The Optimist (Abilene, Tex.), Vol. 88, No. 49, Ed. 1, Wednesday, April 5, 2000 Page: 1 of 8
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Class visits Dublin Rodeo grounds page 7
Abilenp Christian University Department of Journalism and Mass Communication
April 5 2000 Volume 88 Issue No. 49
Gty conserves water
as drought continues
Making a point
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(Above)LaShanda Quin sophomore political science major from
Cedar Hill discusses topics related to cultural awareness with
Dr. Kelly Hamby professor of education and director of Univer-
sity Studies during Monday night's dinner in the Hilton Room.
Bob Gomez and Dave Merrill coordinators of multicultural
enrichment were honored for their work this year.
(Right)Gary Haugin president of International Justice Mission
speaks with faculty and staff in the CTE Wednesday after his
Chapel speech. He is here during One Week activities.
Women's forum to cover
several enticing subjects
One Weeks women's forum "Advan-
cement of Women in a Growing Soci-
ety" will be conducted at 5:30 p.m.
Wednesday in the Hilton Room.
Christina Campos Wallace gradu-
ate assistant in the Communication
Department and KTAB reporter will
moderate the panel which includes
four of ACUs leading women.
Mimi Barnard instructor of English;
Loretta Long assistant professor of
history; Jeanene Reese adjunct pro-
fessor of undergraduate Bible; and
Cindy Roper assistant professor of
communication will take part in the
The forum is expected to cover the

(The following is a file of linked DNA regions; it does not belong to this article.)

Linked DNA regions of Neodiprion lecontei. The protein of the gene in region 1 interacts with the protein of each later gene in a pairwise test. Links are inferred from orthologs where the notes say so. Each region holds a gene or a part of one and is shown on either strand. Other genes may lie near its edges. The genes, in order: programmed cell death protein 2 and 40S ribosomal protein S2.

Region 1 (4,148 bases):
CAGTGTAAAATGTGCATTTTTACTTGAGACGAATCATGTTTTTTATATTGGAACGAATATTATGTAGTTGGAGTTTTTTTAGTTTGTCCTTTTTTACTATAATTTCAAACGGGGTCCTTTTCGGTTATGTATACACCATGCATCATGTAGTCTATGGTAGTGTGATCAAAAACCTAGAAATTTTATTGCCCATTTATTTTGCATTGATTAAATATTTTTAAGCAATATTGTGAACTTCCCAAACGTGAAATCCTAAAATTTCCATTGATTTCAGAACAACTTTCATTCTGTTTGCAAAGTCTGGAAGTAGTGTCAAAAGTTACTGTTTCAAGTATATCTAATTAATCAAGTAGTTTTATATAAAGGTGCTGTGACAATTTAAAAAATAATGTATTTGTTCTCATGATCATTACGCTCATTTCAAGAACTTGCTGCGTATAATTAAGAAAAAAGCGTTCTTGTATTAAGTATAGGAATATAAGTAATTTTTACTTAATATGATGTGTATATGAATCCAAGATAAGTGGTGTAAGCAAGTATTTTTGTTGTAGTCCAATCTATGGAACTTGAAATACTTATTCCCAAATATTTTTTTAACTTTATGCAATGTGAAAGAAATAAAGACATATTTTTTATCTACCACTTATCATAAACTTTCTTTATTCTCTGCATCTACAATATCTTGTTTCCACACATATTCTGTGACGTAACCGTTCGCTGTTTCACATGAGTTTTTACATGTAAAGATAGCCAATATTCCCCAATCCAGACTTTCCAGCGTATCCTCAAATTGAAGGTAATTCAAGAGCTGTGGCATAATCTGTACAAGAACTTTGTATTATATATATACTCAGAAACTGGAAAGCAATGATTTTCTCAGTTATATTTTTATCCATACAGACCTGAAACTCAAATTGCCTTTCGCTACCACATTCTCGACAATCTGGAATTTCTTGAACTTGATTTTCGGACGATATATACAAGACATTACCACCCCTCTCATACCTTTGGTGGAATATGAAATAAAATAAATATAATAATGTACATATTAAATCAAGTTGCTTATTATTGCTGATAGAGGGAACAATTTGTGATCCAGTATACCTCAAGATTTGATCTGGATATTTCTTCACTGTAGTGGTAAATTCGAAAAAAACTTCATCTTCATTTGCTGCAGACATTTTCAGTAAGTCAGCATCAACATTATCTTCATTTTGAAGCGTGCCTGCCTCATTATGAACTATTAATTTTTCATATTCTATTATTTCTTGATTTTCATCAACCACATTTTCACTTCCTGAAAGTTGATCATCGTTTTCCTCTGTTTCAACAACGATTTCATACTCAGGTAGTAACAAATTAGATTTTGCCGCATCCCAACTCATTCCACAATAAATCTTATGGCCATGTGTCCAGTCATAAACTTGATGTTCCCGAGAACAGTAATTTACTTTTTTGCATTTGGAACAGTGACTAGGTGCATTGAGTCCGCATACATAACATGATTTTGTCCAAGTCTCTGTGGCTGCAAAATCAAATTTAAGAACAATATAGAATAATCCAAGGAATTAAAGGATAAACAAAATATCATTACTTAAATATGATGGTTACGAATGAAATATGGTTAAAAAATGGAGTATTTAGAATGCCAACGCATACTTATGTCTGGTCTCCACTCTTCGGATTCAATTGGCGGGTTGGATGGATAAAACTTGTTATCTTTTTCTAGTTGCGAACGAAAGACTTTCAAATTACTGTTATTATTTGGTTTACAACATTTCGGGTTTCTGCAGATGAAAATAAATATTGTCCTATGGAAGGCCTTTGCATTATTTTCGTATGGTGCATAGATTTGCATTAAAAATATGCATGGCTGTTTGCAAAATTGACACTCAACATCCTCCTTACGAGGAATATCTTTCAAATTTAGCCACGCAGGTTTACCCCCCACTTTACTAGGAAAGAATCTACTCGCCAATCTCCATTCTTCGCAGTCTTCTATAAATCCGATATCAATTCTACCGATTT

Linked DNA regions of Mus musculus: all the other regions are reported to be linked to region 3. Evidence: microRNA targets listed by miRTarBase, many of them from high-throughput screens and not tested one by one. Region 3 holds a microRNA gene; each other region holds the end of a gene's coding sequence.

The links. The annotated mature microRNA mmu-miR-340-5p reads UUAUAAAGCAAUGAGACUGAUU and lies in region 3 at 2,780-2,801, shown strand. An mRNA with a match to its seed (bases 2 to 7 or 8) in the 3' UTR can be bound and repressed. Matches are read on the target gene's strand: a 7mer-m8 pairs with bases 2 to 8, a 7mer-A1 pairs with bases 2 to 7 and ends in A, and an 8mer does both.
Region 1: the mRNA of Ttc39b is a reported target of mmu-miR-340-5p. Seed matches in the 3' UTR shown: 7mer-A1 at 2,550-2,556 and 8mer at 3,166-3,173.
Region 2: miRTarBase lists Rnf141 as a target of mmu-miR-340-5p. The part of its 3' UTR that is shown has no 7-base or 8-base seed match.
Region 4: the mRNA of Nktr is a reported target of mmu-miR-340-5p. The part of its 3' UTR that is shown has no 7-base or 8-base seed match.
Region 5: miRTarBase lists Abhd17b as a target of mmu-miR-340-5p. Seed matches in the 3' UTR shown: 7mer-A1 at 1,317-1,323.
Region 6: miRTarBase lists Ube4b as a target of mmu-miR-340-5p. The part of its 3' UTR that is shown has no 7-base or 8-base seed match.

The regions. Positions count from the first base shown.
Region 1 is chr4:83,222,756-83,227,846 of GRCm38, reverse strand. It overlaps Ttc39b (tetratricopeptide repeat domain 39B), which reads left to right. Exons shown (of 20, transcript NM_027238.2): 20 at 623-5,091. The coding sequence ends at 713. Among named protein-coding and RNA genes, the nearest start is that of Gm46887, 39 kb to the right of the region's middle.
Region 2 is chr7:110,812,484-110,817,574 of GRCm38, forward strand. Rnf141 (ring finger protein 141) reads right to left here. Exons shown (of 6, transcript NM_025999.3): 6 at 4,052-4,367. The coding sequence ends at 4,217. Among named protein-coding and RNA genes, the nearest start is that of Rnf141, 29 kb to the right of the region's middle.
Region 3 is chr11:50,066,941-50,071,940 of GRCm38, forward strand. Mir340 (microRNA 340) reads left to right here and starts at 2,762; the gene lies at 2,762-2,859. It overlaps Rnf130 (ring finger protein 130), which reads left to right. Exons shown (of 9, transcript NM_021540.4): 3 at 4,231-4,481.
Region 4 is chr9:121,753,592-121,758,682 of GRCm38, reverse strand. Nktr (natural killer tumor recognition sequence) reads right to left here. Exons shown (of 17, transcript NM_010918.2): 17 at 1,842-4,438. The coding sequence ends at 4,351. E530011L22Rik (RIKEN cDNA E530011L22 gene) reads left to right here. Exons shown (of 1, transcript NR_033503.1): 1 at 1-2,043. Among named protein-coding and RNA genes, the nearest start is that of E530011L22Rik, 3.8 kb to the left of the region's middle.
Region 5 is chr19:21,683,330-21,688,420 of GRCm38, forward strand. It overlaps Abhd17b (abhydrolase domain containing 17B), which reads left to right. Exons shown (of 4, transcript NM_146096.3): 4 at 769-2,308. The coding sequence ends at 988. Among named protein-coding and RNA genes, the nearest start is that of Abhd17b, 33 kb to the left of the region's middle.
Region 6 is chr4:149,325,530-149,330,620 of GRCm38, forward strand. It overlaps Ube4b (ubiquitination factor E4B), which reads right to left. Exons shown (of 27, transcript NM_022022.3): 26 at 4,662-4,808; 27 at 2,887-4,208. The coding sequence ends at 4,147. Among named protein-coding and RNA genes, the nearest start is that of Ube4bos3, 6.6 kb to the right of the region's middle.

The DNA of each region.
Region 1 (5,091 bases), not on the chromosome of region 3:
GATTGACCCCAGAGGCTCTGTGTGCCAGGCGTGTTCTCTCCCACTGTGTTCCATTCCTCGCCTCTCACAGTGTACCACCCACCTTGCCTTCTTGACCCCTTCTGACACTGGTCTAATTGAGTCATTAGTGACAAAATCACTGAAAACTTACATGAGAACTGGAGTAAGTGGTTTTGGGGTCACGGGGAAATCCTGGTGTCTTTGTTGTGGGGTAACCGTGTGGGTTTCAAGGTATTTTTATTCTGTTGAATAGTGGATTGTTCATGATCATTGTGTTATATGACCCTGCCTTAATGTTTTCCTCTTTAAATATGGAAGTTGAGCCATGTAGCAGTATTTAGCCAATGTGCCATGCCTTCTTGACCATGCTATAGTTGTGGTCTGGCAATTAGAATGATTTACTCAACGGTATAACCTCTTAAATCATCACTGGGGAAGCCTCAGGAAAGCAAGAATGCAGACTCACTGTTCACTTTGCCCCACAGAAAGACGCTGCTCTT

Is society generally uncomfortable
with women in highly visible author-
ity positions? Is our campus comfort-
able with it?
Has feminist become a dirty
word in Christian circles? Is the
What are the tensions women
often feel in balancing their roles as
mothers and professionals? What
generally happens if they choose only
one of these?
What does ACU do well to
empower women? What could it do
Sexist language: De we hear it in
the classroom and workplace? How
do we as Christians address this sen-
sitively? How can women effectively con-
front sexual harassment? Why are we
often hesitant in difficult circum-
stances? ACUs womens social clubs have
worked to support the forum some
committing to wear their jerseys in a
gesture of support.
Cultural Awareness Committee
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The purple bikes arc back.
Friday at Chapel Dr. Jim Cooke chair of
the Industrial Technology Department
announced the rcintroduction of the Pur-
ple Bike Project.
Cooke started the project last year but
had to pull it from the campus because of
stolen lost and ruined bikes'.
However Cooke along with Christians
United to Respect the Earth the Depart-
ment of Industrial Technology and other
volunteers continued to work to Improve
"The purple bikes arc a shared resource
commonly owned and free to all for cam-
pus use" Cooke said. "We must treat these
old bikes gently."
The bikes that remained from the first pro-
ject were repaired and many additional
bikes were donated. In all H bikes wxre
included in the new Purple Bike Project.
The purpose of the project is to provide
intra-campus transportation reduce traffic
Please see Bikes page 8
For five days the Campus Activities
Team provided men an excuse to ask
women out: Casanova Week.
Casanova Week a week when men were
encouraged to ask women to go with
them to the free activities provided by
CAT lasted Thursday-Tuesday.
The various activities students could
participate in included seeing Mission
Impossible at the Paramount Theatre on
Thursday participating in the create-a-datc
contest on Friday attending an ACU
baseball game on Saturday skating at The
Skating Place on Monday and eating sun-
daes at the Silver Scoop on Tuesday.
Kaley lhfe director of Campus Activities
said while bad weather kept many from